The deep feelings of Eudokia Zdravkova-Horozova, whose Santuzza though in a concert performance delighted and filled the audience with admiration at the Stars of Stara Zagora Opera House matinee paying homage to her, are especially perceptible. Still, her unadulterated emotions just ‘warmed’ the character of Mamma Lucia, rendering her human empathy with Santuzza’s agony.
The strings and the harp achieved very fine nuances as early as the introduction. The orchestra’s richness of sound was subjected to the onstage developments. Conductor Carlo Donadio, director Ignazio Occhipinti and the set/costume designer Salvatore Russo are all Italians.
Initially, the choir is slightly shattered as though lacking heights of pitch, but the spectacular scene in the square with all the vendors’ stalls, children and even a bird cage are spellbinding, Spectacularity in the finest sense of this word has been achieved also in the religious procession carrying a statue of the Madonna and gonfalons. Both the clerics and the two groups of children––the left wearing cadmium orange robes, long satin blue belts girdling their waists, white lilies in hands; the right wearing white lace tunics over red robes––look like taken from paintings by the greats.
La Giara (The Jar), a choreographic comedy in one act composed by Alfredo Casella and set to Pirandello’s The Story of the Girl Seized by Pirates, was told through dance in Bulgaria for the first time by choreographer Flavio Bennati, assistant choreographer Silvia Tomova, ballet pianist Alida Boneva, rehearsal pianist Mauro Fabbri and the same set/costume designer Salvatore Russo and conductor Carlo Donadio. Though set in Sicily once again, the general air and colour gamut are a far cry from those of the Cavalleria: much sunnier nevertheless all the moonlit scenes.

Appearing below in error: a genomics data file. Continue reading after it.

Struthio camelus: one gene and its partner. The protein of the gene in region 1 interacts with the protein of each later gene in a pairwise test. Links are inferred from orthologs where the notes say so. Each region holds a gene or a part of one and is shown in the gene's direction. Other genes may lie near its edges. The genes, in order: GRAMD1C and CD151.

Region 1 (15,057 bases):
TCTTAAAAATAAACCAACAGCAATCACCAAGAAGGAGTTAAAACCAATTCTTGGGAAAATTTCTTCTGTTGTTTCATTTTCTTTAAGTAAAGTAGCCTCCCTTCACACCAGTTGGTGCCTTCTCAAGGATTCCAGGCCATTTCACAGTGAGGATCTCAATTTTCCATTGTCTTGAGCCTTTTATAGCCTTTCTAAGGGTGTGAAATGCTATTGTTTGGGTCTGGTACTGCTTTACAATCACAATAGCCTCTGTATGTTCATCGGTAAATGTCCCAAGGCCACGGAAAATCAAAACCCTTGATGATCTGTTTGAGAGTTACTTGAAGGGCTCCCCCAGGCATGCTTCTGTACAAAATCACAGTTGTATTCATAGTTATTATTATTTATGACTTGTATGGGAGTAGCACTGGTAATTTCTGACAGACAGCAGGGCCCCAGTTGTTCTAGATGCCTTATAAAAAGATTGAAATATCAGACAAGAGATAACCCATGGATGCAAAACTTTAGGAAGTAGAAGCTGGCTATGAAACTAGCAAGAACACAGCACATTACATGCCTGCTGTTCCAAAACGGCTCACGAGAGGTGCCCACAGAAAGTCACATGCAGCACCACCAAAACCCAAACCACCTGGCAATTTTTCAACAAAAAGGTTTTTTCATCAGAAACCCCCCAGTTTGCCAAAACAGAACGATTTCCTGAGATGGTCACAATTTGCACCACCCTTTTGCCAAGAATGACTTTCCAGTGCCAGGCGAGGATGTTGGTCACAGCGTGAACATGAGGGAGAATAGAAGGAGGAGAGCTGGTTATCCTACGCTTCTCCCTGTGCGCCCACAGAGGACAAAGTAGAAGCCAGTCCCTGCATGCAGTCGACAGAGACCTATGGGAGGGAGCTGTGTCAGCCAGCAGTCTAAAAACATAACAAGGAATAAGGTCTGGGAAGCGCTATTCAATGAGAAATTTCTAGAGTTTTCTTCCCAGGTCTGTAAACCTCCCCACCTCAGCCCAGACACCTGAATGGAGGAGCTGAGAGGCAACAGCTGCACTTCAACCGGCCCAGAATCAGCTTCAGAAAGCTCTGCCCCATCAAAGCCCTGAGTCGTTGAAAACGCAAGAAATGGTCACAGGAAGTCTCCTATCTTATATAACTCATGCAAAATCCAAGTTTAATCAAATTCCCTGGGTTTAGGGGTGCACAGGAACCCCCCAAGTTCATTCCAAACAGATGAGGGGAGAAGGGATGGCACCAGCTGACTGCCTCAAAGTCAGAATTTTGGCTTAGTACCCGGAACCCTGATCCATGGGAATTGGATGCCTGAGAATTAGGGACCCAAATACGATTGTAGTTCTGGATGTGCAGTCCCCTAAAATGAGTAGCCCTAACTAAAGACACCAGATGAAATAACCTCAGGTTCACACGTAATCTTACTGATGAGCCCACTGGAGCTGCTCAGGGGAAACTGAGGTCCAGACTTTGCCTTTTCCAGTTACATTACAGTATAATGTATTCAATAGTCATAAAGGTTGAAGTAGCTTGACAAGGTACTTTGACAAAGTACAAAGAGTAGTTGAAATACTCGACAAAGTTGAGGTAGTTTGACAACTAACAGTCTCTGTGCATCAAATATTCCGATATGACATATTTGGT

A rich landowner, Don Lollò Zirafa (Alexander Zhelev) has a big oil jar of which he is inordinately proud. The jar breaks in two pieces and he engages Zi’ Dima Licasi (Petia Vuneva), a humpbacked crippled mender of crockery to glue it. Unfortunately, after the work is done, his hump prevents his egress through the mouth of the vessel. Don Lollò’s daughter Nela (Yu-chan Iizuka), the latter’s fiancé (Stoian Furtunov) and their friends make their best to calm the enraged landlord. Zi’ Dima takes the idea of spending the night inside the jar in good part, philosophically smoking his pipe. Don Lollò refuses the vessel to be broken to release the incarcerated hunchback…
Moonlight. Nela’s fiancé (Milko Mikhailov) sings La storia della fanciulla rapita dai pirati, the story of a girl seized by a young pirate. The happily dancing lovers are joined by peasants, who make so much noise with their carousing that Don Lollò can’t sleep a wink. Infuriated, he rushes from his house and sends the jar rolling downhill against an olive tree. It breaks, the hunchback, delivered at last, is carried in triumph on the shoulders of his rejoicing friends.
Alexander Zhelev and Petia Vuneva, very popular with aficionados for a while now, are again surprising in their new roles. It is even difficult to say who of them is better! It is gratifying and promising to see more company members engaged in the production, and younger too, as well as the effortlessness and synchronization of their dance performance.
The happy smiles of the performers, the armfuls of flowers and a tremendous ovation were a well-deserved finale of the Festival’s opening night.